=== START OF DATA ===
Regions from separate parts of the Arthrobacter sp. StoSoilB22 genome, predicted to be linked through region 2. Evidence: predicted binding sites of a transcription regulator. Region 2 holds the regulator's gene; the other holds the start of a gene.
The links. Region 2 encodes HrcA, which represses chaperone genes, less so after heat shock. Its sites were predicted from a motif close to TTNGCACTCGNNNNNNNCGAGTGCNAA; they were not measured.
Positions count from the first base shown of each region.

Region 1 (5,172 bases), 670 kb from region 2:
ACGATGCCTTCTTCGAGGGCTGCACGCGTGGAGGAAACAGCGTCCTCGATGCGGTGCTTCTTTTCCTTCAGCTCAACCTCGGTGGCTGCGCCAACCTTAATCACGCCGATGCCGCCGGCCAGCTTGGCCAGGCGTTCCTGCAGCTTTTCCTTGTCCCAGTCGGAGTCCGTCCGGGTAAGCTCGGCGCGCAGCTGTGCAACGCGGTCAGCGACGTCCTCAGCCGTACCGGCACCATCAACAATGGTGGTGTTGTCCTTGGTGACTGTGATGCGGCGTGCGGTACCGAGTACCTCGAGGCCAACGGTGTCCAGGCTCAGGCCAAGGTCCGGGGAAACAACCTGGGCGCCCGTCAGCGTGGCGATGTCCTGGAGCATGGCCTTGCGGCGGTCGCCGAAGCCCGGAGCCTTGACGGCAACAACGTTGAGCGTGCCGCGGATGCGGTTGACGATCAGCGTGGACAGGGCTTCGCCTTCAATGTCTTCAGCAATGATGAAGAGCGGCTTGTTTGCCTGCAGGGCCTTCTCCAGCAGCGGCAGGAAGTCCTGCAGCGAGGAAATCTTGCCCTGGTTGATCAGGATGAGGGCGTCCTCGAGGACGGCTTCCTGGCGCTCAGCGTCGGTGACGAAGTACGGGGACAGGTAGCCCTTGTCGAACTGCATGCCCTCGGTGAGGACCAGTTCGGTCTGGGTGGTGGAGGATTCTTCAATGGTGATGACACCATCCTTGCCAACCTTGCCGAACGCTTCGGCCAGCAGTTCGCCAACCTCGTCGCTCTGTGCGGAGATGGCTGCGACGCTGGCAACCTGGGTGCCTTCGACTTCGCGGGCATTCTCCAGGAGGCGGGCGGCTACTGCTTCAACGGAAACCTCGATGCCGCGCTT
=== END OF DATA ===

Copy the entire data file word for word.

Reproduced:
Regions from separate parts of the Arthrobacter sp. StoSoilB22 genome, predicted to be linked through region 2. Evidence: predicted binding sites of a transcription regulator. Region 2 holds the regulator's gene; the other holds the start of a gene.
The links. Region 2 encodes HrcA, which represses chaperone genes, less so after heat shock. Its sites were predicted from a motif close to TTNGCACTCGNNNNNNNCGAGTGCNAA; they were not measured.
Positions count from the first base shown of each region.

Region 1 (5,172 bases), 670 kb from region 2:
ACGATGCCTTCTTCGAGGGCTGCACGCGTGGAGGAAACAGCGTCCTCGATGCGGTGCTTCTTTTCCTTCAGCTCAACCTCGGTGGCTGCGCCAACCTTAATCACGCCGATGCCGCCGGCCAGCTTGGCCAGGCGTTCCTGCAGCTTTTCCTTGTCCCAGTCGGAGTCCGTCCGGGTAAGCTCGGCGCGCAGCTGTGCAACGCGGTCAGCGACGTCCTCAGCCGTACCGGCACCATCAACAATGGTGGTGTTGTCCTTGGTGACTGTGATGCGGCGTGCGGTACCGAGTACCTCGAGGCCAACGGTGTCCAGGCTCAGGCCAAGGTCCGGGGAAACAACCTGGGCGCCCGTCAGCGTGGCGATGTCCTGGAGCATGGCCTTGCGGCGGTCGCCGAAGCCCGGAGCCTTGACGGCAACAACGTTGAGCGTGCCGCGGATGCGGTTGACGATCAGCGTGGACAGGGCTTCGCCTTCAATGTCTTCAGCAATGATGAAGAGCGGCTTGTTTGCCTGCAGGGCCTTCTCCAGCAGCGGCAGGAAGTCCTGCAGCGAGGAAATCTTGCCCTGGTTGATCAGGATGAGGGCGTCCTCGAGGACGGCTTCCTGGCGCTCAGCGTCGGTGACGAAGTACGGGGACAGGTAGCCCTTGTCGAACTGCATGCCCTCGGTGAGGACCAGTTCGGTCTGGGTGGTGGAGGATTCTTCAATGGTGATGACACCATCCTTGCCAACCTTGCCGAACGCTTCGGCCAGCAGTTCGCCAACCTCGTCGCTCTGTGCGGAGATGGCTGCGACGCTGGCAACCTGGGTGCCTTCGACTTCGCGGGCATTCTCCAGGAGGCGGGCGGCTACTGCTTCAACGGAAACCTCGATGCCGCGCTT